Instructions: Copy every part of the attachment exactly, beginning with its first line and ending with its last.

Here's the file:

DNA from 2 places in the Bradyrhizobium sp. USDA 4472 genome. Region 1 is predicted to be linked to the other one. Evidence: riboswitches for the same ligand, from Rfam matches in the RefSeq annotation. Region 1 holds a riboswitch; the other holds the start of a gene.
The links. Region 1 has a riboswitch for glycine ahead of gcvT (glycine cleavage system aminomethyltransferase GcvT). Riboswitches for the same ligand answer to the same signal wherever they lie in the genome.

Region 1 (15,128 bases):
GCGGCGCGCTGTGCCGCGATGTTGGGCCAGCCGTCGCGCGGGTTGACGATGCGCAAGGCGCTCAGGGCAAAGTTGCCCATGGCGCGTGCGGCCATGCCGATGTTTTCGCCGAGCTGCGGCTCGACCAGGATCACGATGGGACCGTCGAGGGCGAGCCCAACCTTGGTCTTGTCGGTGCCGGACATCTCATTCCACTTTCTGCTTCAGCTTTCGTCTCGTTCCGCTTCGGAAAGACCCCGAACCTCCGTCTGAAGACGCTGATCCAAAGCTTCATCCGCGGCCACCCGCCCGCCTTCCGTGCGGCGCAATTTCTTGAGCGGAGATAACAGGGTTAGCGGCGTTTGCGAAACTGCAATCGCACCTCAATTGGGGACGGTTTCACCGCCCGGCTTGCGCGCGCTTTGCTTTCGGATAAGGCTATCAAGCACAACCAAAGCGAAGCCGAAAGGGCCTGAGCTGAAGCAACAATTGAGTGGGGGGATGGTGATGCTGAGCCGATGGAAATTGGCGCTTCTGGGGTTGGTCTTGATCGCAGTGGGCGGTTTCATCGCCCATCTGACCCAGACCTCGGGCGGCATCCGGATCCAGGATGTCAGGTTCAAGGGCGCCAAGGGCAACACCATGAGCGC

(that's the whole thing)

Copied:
DNA from 2 places in the Bradyrhizobium sp. USDA 4472 genome. Region 1 is predicted to be linked to the other one. Evidence: riboswitches for the same ligand, from Rfam matches in the RefSeq annotation. Region 1 holds a riboswitch; the other holds the start of a gene.
The links. Region 1 has a riboswitch for glycine ahead of gcvT (glycine cleavage system aminomethyltransferase GcvT). Riboswitches for the same ligand answer to the same signal wherever they lie in the genome.

Region 1 (15,128 bases):
GCGGCGCGCTGTGCCGCGATGTTGGGCCAGCCGTCGCGCGGGTTGACGATGCGCAAGGCGCTCAGGGCAAAGTTGCCCATGGCGCGTGCGGCCATGCCGATGTTTTCGCCGAGCTGCGGCTCGACCAGGATCACGATGGGACCGTCGAGGGCGAGCCCAACCTTGGTCTTGTCGGTGCCGGACATCTCATTCCACTTTCTGCTTCAGCTTTCGTCTCGTTCCGCTTCGGAAAGACCCCGAACCTCCGTCTGAAGACGCTGATCCAAAGCTTCATCCGCGGCCACCCGCCCGCCTTCCGTGCGGCGCAATTTCTTGAGCGGAGATAACAGGGTTAGCGGCGTTTGCGAAACTGCAATCGCACCTCAATTGGGGACGGTTTCACCGCCCGGCTTGCGCGCGCTTTGCTTTCGGATAAGGCTATCAAGCACAACCAAAGCGAAGCCGAAAGGGCCTGAGCTGAAGCAACAATTGAGTGGGGGGATGGTGATGCTGAGCCGATGGAAATTGGCGCTTCTGGGGTTGGTCTTGATCGCAGTGGGCGGTTTCATCGCCCATCTGACCCAGACCTCGGGCGGCATCCGGATCCAGGATGTCAGGTTCAAGGGCGCCAAGGGCAACACCATGAGCGC